A bug on AlphaBay, the largest active dark web marketplace, allowed outsiders to read 30 days worth of private messages on the site. A total of 218,000 messages were obtained, according to the market’s administrators, giving an attacker the ability to view messages between vendors and buyers selling everything from illicit drugs to stolen digital data.
The bug was made public on Saturday with a post to reddit. The technical specifics of this latest bug were not revealed.
The user posted five screenshots of private messages for proof, showing where AlphaBay users openly exchanged names, addresses and tracking numbers without encryption.
The reddit user said that AlphaBay administrators initially ignored three tickets reporting the critical bug.
AlphaBay administrators paid a hacker for finding the bug, a reward reminiscent of bug bounty programs above-the-board technology organizations are employing with increasing frequency. AlphaBay administrators did not respond to a request for comment asking how much they paid out for the bug bounty
Four hours after the reddit user went public, AlphaBay administrators confirmed the problem and said it had been fixed.
“The attacker was paid for his findings, and agreed to tell us the methods used to extract such information,” the user alphabaysupport wrote on reddit. “Our developers immediately closed the loophole in order to protect the security of our users.”.
The market’s owners also issued advice to their users, saying “no action is required” but “we remind everyone to ALWAYS ENCRYPT SENSITIVE INFORMATION such as addresses, BTC addresses, tracking numbers, etc.”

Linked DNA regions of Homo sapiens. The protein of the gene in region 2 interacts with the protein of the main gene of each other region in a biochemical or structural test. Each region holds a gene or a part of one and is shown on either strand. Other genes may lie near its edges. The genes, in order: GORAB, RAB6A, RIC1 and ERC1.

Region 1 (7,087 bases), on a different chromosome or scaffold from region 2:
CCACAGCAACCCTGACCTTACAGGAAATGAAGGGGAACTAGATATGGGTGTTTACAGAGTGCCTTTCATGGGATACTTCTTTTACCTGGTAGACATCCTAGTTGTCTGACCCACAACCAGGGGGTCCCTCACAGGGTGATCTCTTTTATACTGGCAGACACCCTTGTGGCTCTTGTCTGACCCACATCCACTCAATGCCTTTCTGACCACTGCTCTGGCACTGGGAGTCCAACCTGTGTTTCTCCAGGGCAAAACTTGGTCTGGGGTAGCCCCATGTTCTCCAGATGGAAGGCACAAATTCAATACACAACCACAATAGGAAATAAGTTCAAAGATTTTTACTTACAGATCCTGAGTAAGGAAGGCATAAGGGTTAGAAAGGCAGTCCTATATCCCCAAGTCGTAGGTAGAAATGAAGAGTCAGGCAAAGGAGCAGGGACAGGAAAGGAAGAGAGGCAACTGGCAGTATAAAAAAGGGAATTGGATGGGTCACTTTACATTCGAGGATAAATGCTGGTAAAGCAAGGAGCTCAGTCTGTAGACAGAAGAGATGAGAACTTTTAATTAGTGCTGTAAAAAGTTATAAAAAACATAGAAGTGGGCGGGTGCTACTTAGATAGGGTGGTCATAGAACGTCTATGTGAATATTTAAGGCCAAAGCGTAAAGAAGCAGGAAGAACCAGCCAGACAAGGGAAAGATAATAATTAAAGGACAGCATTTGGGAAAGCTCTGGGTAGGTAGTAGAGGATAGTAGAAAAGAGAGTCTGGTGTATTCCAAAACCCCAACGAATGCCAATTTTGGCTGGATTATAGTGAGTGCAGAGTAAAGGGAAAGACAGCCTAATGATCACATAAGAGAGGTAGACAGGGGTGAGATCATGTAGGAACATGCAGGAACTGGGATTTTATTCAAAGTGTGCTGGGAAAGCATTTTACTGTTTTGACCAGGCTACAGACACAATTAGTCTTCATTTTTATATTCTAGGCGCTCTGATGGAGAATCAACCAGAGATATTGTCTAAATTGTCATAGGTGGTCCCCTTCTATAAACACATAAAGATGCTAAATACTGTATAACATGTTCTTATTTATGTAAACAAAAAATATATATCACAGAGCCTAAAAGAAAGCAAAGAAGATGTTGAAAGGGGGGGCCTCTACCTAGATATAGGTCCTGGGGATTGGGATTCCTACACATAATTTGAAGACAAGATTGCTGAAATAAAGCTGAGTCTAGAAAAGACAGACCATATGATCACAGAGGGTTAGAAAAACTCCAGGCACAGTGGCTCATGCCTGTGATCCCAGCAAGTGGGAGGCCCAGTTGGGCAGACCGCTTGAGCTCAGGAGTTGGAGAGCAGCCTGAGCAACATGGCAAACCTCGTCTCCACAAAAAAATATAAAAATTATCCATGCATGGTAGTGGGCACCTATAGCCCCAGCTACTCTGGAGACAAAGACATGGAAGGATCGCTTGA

AlphaBay was officially launched in December 2014 in the wake of two major Silk Road FBI busts. It became the most popular market on the dark web in 2015.
This is the second time within a year that a bug exposed private messages on the market.
Private messages are often used to communicate extremely sensitive data like addresses, postal tracking numbers and real names where illicit products have to be delivered. If law enforcement or other criminals came into possession of these messages, it could pose a grave risk to AlphaBay’s massive customer base.
Like every dark web market, AlphaBay’s documentation advises users to always encrypt sensitive data so that even if messages are intercepted, they cannot be read. Previous studies on Silk Road, the first widely popular dark web market, showed that most users rarely encrypted sensitive data.
The idea that law enforcement or other criminals may find this sensitive information is not hypothetical. Wired reported in 2015 how the Department of Homeland Security delivered a subpoena to Reddit demanding a load of personal data on users of the dark net markets forum. On the other hand, dark web denizens hack one another as well, probing for weaknesses and advantages in a highly competitive environment.